214 (am) Borth to Tre’r-ddol

This morning I face a dilemma.

I should, according to my rules, start today’s walk where I left off yesterday: in the village of Tre’r-ddol. But that means a bus ride and I really, really want to take the train instead. Why? Because the railway line runs where there is neither road nor footpath, right along the edge of the estuary of the Afon Dyfi.

And so I drive into Machynlleth, park my car, and catch the little train to Borth. I’m glad I did. The journey is beautiful and Borth station is lovely, with bright flowers and a platform that overlooks open fields.

01 Borth station, Ruth Livingstone hiking in Wales

I stop and take a photograph along Borth beach. It looks so different from yesterday. The tide is in and the sands are covered.

02 Borth beach, Ruth Livingstone walking the coast in Wales

The Wales Coast Path heads inland from Borth, first following a lane that crosses the railway line, and then taking a convoluted course around the edge of fields. I’ve been walking for an hour when I snap the photograph below, where Borth station is clearly visible. You can see I haven’t got very far!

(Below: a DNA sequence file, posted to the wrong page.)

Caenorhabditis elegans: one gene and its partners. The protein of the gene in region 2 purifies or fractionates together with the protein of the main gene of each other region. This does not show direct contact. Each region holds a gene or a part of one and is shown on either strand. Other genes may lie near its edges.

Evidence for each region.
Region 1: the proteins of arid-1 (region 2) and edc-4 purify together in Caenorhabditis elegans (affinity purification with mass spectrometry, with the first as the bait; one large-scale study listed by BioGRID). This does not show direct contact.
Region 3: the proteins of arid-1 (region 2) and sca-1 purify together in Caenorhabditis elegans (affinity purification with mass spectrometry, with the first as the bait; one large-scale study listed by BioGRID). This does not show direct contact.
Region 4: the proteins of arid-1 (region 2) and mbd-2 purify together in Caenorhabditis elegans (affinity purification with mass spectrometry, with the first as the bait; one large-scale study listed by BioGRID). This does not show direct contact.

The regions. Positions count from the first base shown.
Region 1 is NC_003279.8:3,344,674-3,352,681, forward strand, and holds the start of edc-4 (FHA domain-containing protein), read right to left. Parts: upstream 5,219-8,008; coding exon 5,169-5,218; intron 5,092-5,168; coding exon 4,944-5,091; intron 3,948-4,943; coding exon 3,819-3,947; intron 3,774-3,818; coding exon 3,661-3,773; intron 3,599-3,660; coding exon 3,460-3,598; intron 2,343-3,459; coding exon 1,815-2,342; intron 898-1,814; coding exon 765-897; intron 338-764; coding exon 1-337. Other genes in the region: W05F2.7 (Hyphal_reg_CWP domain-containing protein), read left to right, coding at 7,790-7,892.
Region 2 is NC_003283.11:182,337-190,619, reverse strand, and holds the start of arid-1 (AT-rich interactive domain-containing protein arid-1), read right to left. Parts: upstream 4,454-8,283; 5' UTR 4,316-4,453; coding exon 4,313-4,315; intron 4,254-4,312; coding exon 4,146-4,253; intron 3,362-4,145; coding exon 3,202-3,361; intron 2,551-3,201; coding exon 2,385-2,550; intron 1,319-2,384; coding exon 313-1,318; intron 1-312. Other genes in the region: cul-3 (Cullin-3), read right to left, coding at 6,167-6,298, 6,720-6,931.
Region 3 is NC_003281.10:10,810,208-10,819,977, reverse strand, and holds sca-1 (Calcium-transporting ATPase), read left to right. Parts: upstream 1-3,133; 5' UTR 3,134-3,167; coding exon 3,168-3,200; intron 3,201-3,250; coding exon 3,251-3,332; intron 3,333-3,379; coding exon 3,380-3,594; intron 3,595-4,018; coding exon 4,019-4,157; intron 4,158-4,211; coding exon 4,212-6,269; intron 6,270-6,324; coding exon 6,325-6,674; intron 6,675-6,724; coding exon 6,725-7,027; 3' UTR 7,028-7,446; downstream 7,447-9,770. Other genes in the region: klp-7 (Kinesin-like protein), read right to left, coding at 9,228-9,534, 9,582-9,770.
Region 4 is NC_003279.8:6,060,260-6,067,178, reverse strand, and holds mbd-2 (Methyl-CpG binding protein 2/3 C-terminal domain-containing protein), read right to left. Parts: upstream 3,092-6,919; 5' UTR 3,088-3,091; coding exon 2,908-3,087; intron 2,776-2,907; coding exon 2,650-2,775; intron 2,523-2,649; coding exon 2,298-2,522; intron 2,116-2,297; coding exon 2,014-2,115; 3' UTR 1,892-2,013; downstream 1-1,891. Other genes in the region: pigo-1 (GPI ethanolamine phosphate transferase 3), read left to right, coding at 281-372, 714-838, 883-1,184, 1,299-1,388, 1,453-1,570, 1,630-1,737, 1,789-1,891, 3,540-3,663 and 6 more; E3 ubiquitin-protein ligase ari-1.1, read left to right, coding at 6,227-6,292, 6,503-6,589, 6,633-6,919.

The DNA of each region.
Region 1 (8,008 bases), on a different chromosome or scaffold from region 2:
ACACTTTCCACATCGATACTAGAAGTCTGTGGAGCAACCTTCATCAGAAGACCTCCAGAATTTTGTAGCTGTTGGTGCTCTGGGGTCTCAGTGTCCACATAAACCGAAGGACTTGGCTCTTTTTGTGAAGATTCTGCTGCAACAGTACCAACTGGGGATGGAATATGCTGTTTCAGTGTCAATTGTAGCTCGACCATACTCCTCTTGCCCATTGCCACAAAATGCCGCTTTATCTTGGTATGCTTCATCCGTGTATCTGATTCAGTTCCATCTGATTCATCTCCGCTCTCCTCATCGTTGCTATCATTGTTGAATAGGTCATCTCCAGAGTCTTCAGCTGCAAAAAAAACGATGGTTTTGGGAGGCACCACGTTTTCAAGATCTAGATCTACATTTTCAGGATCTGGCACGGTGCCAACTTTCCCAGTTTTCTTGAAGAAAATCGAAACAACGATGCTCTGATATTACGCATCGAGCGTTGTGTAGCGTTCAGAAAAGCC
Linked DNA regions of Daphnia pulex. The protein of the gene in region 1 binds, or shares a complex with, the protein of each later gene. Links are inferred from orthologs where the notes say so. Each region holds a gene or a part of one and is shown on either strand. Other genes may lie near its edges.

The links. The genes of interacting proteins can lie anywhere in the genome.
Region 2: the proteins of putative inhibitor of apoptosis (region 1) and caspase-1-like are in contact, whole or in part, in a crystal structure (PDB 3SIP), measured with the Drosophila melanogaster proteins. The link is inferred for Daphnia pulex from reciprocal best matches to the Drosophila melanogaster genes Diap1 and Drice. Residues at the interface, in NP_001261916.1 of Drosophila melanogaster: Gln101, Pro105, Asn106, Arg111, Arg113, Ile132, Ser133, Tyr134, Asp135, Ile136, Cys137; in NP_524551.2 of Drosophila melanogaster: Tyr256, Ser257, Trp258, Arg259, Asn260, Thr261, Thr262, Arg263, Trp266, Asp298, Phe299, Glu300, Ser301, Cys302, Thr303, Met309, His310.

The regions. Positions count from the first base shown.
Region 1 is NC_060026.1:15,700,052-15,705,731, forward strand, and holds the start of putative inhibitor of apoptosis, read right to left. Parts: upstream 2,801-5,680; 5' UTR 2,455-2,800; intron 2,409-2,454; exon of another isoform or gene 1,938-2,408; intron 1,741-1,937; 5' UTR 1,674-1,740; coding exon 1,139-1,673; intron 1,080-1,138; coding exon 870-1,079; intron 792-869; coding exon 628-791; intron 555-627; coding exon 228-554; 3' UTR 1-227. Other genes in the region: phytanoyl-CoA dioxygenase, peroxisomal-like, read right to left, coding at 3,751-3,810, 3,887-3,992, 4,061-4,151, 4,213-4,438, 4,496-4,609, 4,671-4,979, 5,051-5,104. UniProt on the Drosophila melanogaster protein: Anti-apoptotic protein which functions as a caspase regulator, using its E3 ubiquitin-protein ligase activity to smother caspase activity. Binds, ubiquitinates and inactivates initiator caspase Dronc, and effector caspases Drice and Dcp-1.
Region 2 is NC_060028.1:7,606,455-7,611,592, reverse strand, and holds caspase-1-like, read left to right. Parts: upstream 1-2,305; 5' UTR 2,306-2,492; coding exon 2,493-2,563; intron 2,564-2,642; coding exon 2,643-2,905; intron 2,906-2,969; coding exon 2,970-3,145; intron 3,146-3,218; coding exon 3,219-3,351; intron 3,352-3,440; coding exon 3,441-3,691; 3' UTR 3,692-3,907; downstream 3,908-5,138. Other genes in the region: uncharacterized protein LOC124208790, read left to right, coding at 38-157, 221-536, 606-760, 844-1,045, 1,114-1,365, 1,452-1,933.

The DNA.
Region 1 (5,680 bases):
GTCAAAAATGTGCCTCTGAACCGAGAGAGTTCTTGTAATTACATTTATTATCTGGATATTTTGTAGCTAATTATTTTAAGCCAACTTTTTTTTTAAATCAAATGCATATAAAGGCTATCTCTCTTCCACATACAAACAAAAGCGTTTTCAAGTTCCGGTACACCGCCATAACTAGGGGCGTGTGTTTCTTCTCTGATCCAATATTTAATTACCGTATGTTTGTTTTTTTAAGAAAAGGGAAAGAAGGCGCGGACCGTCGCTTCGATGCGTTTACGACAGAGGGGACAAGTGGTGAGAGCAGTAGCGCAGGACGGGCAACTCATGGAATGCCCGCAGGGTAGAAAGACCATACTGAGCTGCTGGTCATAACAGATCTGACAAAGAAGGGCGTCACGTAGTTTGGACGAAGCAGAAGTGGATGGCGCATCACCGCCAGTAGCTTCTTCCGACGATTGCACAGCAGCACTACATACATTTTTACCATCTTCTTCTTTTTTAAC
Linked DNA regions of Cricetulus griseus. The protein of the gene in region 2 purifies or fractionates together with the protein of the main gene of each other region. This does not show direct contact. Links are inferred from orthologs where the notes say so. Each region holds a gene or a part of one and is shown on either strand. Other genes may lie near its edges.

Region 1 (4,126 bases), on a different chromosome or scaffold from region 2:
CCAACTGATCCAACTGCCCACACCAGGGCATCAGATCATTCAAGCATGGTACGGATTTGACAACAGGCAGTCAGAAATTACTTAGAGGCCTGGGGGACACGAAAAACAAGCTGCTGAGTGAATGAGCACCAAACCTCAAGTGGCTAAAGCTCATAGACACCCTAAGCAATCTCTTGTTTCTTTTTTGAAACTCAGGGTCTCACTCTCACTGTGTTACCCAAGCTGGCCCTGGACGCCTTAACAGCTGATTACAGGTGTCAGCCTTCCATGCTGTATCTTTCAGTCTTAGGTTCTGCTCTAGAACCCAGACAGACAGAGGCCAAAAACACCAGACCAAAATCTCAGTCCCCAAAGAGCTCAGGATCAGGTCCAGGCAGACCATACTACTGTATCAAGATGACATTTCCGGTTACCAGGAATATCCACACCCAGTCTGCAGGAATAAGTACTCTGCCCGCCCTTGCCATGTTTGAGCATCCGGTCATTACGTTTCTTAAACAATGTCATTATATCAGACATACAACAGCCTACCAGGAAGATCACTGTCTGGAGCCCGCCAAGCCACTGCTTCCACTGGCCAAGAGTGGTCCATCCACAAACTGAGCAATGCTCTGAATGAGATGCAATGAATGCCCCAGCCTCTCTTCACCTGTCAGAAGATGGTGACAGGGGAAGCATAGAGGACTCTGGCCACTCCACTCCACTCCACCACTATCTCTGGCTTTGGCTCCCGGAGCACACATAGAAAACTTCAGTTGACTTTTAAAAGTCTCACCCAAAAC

03 meandering footpath across fields, Ruth hiking near Borth, Wales

One reason the walk is taking me so long is because I keep stopping to check my maps. This particular section of footpath meanders around the edge of two consecutive Ordnance Survey Maps. And the Wales Coast Path isn’t the only footpath leaving Borth at this point. The Ceredigion Coast Path does too, along with another long distance trail to Devil’s Bridge. And a number of other local footpaths. It’s all very confusing.

I’ve followed the Ceredigion Coast Path since Cardigan and loved every minute of it. Yesterday, I reached the point where the path ends, at the edge of the estuary. But I didn’t actually follow the official course of the path from Borth to the estuary, because I chose to walk along the beach instead.